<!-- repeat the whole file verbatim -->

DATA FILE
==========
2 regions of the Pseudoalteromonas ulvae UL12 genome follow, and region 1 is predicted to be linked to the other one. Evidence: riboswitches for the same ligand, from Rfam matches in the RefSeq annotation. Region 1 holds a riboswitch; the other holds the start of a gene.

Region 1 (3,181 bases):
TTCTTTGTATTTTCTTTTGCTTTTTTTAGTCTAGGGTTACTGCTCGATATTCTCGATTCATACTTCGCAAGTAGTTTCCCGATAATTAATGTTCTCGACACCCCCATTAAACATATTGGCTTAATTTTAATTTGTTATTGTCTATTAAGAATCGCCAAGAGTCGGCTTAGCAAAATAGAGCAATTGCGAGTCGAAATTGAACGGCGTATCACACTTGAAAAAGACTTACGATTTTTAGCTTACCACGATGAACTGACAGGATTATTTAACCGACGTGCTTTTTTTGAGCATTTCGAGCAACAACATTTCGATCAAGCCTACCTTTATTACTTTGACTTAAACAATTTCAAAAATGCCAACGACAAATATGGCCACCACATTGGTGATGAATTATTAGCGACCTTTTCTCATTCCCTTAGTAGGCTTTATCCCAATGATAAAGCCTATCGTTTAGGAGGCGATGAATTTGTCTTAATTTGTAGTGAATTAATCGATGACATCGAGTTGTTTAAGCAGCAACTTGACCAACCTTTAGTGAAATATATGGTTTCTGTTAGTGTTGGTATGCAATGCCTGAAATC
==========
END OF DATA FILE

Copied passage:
2 regions of the Pseudoalteromonas ulvae UL12 genome follow, and region 1 is predicted to be linked to the other one. Evidence: riboswitches for the same ligand, from Rfam matches in the RefSeq annotation. Region 1 holds a riboswitch; the other holds the start of a gene.

Region 1 (3,181 bases):
TTCTTTGTATTTTCTTTTGCTTTTTTTAGTCTAGGGTTACTGCTCGATATTCTCGATTCATACTTCGCAAGTAGTTTCCCGATAATTAATGTTCTCGACACCCCCATTAAACATATTGGCTTAATTTTAATTTGTTATTGTCTATTAAGAATCGCCAAGAGTCGGCTTAGCAAAATAGAGCAATTGCGAGTCGAAATTGAACGGCGTATCACACTTGAAAAAGACTTACGATTTTTAGCTTACCACGATGAACTGACAGGATTATTTAACCGACGTGCTTTTTTTGAGCATTTCGAGCAACAACATTTCGATCAAGCCTACCTTTATTACTTTGACTTAAACAATTTCAAAAATGCCAACGACAAATATGGCCACCACATTGGTGATGAATTATTAGCGACCTTTTCTCATTCCCTTAGTAGGCTTTATCCCAATGATAAAGCCTATCGTTTAGGAGGCGATGAATTTGTCTTAATTTGTAGTGAATTAATCGATGACATCGAGTTGTTTAAGCAGCAACTTGACCAACCTTTAGTGAAATATATGGTTTCTGTTAGTGTTGGTATGCAATGCCTGAAATC